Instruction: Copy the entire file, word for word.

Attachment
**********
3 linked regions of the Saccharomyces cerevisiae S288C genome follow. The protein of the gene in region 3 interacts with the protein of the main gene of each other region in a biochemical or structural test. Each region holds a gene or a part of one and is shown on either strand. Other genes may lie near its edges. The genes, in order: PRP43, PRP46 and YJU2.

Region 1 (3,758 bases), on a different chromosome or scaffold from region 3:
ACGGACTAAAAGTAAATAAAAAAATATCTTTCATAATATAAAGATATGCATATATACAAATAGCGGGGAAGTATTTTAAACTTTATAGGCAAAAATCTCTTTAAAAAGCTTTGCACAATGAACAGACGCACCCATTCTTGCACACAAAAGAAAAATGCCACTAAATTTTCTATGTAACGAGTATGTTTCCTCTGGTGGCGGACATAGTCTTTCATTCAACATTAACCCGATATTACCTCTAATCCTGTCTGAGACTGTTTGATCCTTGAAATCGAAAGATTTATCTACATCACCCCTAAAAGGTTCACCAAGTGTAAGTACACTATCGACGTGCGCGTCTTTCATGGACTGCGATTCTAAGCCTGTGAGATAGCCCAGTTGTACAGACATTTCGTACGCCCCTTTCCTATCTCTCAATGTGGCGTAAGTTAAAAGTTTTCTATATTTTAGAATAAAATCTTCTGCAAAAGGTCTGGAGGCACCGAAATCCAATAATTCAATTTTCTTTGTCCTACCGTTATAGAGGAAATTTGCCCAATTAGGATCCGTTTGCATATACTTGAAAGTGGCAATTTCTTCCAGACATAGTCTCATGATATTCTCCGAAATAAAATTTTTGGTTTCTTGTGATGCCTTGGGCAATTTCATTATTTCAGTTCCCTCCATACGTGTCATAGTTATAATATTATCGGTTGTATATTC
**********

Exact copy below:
3 linked regions of the Saccharomyces cerevisiae S288C genome follow. The protein of the gene in region 3 interacts with the protein of the main gene of each other region in a biochemical or structural test. Each region holds a gene or a part of one and is shown on either strand. Other genes may lie near its edges. The genes, in order: PRP43, PRP46 and YJU2.

Region 1 (3,758 bases), on a different chromosome or scaffold from region 3:
ACGGACTAAAAGTAAATAAAAAAATATCTTTCATAATATAAAGATATGCATATATACAAATAGCGGGGAAGTATTTTAAACTTTATAGGCAAAAATCTCTTTAAAAAGCTTTGCACAATGAACAGACGCACCCATTCTTGCACACAAAAGAAAAATGCCACTAAATTTTCTATGTAACGAGTATGTTTCCTCTGGTGGCGGACATAGTCTTTCATTCAACATTAACCCGATATTACCTCTAATCCTGTCTGAGACTGTTTGATCCTTGAAATCGAAAGATTTATCTACATCACCCCTAAAAGGTTCACCAAGTGTAAGTACACTATCGACGTGCGCGTCTTTCATGGACTGCGATTCTAAGCCTGTGAGATAGCCCAGTTGTACAGACATTTCGTACGCCCCTTTCCTATCTCTCAATGTGGCGTAAGTTAAAAGTTTTCTATATTTTAGAATAAAATCTTCTGCAAAAGGTCTGGAGGCACCGAAATCCAATAATTCAATTTTCTTTGTCCTACCGTTATAGAGGAAATTTGCCCAATTAGGATCCGTTTGCATATACTTGAAAGTGGCAATTTCTTCCAGACATAGTCTCATGATATTCTCCGAAATAAAATTTTTGGTTTCTTGTGATGCCTTGGGCAATTTCATTATTTCAGTTCCCTCCATACGTGTCATAGTTATAATATTATCGGTTGTATATTC